For established airlines benefiting from the windfall of low fuel prices, buying back stock has been a no-brainer. However, for younger, fast-growing airlines like JetBlue Airways (NASDAQ:JBLU) and Virgin America (NASDAQ:VA), the calculus isn't so simple.
Both JetBlue and Virgin America racked up big liabilities -- whether in the form of debt or operating leases -- to expand their fleets in recent years. As a result, they must balance their need for debt reduction with their desire to return cash to shareholders.
For now, JetBlue has opted to focus on debt reduction. By contrast, Virgin America is likely to start returning cash to shareholders this year, probably through a share repurchase program.
JetBlue attacks its debt
JetBlue grew extremely rapidly in its early life. However, for most of the past decade, its profitability has been constrained by high fuel prices and the impact of the Great Recession on demand for air travel. As a result, its debt burden exploded.
By the end of 2011, JetBlue had more than $3 billion of debt. Including the value of its aircraft leases, adjusted debt was closer to $4 billion. This represented a significant liability compared to JetBlue's 2011 revenue of $4.5 billion and operating income of $322 million.
Since then, however, JetBlue has been steadily reducing its debt and lease obligations. In addition to making its scheduled payments, JetBlue has been retiring debt early, using cash to buy out some leased aircraft, and paying cash for new airplanes rather than financing them..
By the end of 2015, JetBlue had less than $2 billion of debt on the books. Its aircraft rent has also been declining, albeit at a slower rate. Meanwhile, operating income has soared, reaching $1.2 billion last year.
JetBlue's debt and lease obligations are very manageable now. However, the company has about $450 million of debt maturing in 2016, and plans to use most of its free cash flow to pay down that debt this year. As a result, JetBlue probably won't start a meaningful dividend or share repurchase plan until 2017.
Virgin America also wants to reduce net debt
Like JetBlue, Virgin America racked up huge debt and lease obligations in its first few years of existence. The company raised enough money in its 2014 IPO to pay off most of its obligations, and it ended 2015 with about $200 million of debt.
However, nearly all of Virgin America's planes are leased, and the company's aircraft rental expenses totaled $184 million last year. That's equivalent to roughly $1.3 billion of debt, using an industry-standard adjustment technique. This is quite high relative to Virgin America's 2015 revenue of $1.5 billion.
As a result, Virgin America is very interested in reducing its lease obligations. However, nearly all of its aircraft leases extend until 2020 or beyond. Its aircraft lessors haven't been interested in negotiating lease buyouts, either, given that Virgin America is a very profitable customer for them right now.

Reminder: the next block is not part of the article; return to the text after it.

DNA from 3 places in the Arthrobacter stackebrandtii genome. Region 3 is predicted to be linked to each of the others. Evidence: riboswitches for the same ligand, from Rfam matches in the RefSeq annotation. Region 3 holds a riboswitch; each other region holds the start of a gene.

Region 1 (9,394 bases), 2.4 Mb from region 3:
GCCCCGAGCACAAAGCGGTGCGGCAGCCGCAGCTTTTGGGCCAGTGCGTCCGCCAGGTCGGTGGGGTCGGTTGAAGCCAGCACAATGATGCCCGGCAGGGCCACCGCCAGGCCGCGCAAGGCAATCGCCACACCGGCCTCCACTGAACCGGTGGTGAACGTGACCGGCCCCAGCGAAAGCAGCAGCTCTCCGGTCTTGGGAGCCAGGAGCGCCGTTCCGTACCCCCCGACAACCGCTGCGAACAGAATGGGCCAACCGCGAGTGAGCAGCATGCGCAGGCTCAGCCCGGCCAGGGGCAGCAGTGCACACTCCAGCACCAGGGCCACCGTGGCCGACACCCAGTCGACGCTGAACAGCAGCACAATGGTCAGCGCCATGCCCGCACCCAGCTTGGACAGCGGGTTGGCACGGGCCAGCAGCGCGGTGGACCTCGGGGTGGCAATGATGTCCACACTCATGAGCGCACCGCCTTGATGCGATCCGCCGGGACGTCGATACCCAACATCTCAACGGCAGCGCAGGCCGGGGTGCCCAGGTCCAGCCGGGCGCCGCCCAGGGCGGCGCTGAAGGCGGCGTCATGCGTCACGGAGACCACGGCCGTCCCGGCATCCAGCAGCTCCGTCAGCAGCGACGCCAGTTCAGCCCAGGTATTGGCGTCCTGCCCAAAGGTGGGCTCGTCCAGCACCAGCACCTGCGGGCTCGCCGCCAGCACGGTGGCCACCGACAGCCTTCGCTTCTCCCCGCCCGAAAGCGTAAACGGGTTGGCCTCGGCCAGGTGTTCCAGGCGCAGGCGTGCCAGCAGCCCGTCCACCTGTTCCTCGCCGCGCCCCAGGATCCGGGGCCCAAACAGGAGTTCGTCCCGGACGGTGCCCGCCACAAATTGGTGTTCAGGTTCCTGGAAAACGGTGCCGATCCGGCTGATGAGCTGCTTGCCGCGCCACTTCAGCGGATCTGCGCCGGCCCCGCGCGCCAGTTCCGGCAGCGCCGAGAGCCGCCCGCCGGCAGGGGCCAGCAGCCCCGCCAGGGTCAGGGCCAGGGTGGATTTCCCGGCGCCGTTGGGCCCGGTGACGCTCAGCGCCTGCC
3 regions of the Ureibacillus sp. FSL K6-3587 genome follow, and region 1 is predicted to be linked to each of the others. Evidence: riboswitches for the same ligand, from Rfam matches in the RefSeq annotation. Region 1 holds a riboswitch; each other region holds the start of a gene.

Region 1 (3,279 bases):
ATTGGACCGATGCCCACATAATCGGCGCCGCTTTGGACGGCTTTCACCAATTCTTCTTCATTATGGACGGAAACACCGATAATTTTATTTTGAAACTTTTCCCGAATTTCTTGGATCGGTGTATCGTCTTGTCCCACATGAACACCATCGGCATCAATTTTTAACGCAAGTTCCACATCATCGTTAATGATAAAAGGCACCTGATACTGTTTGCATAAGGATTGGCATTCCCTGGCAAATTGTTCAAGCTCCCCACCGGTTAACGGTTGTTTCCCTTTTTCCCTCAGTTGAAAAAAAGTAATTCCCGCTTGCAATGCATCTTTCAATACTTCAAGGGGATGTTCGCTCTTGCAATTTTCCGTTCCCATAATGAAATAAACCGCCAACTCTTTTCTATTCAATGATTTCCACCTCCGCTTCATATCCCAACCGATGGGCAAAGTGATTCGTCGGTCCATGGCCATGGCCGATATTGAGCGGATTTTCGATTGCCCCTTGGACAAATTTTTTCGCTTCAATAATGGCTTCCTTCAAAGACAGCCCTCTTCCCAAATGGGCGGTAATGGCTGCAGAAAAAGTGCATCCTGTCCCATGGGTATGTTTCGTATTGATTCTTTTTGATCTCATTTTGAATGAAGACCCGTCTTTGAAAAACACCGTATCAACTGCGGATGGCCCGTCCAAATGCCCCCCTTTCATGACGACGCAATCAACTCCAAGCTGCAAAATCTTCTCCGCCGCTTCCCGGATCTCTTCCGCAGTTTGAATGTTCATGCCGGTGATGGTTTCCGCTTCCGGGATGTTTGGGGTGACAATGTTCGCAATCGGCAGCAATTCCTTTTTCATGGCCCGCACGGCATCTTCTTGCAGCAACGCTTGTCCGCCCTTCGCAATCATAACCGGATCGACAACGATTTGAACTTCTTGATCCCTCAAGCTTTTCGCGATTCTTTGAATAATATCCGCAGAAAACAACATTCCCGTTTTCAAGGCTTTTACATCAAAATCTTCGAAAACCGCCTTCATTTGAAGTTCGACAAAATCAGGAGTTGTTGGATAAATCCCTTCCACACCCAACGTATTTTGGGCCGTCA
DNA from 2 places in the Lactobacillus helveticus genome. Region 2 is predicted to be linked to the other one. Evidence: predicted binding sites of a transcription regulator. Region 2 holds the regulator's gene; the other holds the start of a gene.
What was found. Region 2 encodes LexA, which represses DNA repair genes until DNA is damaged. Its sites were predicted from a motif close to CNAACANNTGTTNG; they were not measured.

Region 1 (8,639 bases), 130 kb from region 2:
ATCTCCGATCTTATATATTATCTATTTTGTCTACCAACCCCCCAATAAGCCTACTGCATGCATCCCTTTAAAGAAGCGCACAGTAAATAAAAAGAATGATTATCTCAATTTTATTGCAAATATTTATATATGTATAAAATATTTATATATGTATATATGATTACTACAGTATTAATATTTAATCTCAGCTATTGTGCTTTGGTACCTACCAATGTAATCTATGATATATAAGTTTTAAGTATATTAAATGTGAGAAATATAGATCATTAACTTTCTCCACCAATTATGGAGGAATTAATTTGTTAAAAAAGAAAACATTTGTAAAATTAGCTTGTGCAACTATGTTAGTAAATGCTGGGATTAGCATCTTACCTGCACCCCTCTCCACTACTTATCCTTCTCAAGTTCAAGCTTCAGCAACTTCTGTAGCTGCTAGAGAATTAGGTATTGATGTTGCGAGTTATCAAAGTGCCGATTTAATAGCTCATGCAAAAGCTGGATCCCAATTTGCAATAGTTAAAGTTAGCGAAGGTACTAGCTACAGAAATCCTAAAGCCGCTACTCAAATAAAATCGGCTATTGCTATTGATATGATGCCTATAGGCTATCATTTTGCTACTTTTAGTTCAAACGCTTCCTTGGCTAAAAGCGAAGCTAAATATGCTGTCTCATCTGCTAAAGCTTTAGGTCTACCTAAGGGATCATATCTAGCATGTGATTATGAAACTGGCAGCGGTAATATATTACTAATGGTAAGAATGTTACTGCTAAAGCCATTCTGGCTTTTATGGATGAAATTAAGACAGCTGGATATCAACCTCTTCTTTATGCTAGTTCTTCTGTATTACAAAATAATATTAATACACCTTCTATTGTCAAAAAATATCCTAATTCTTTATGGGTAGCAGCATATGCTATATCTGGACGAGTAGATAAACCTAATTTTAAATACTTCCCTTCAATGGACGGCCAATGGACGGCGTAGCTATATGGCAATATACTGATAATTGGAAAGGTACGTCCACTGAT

Why not return cash to shareholders?
Thus, Virgin America doesn't have much debt and it probably won't be able to reduce its sizable lease obligations until 2020 and beyond. Meanwhile, it has nearly $500 million of cash sitting on its balance sheet, equal to 32% of trailing revenue. That's a significantly larger cache of cash than most airlines keep on hand.
Furthermore, Virgin America has lined up financing for all of its aircraft deliveries for the next three years. While the company considered following JetBlue's example by paying cash for some of its new planes, it quickly decided to take advantage of the low-interest-rate environment to finance its 2016 deliveries at an average interest rate of less than 5%.
Virgin America generated operating cash flow of almost $200 million last year, and that figure is set to rise in 2016. Since all of its aircraft deliveries for the next three years are financed and there aren't many near-term debt reduction opportunities, Virgin America will have to decide between adding to its already large cash stockpile and returning cash to shareholders.
It's pretty clear which option the company will choose. On Virgin America's recent earnings call, both CEO David Cush and CFO Peter Hunt stated unequivocally that it did not make sense to hold large unused cash balances.
Thus, unless some unanticipated debt-reduction opportunities crop up this year, Virgin America is likely to launch a sizable capital return program within the next few quarters. This will allow it to reward investors now before shifting its focus to debt reduction (including lease buyouts) a few years down the road.
Adam Levine-Weinberg owns shares of JetBlue Airways and Virgin America and is long January 2017 $17 calls on JetBlue Airways and long June 2016 $25 calls on Virgin America. The Motley Fool recommends Virgin America. Try any of our Foolish newsletter services free for 30 days. We Fools may not all hold the same opinions, but we all believe that considering a diverse range of insights makes us better investors. The Motley Fool has a disclosure policy.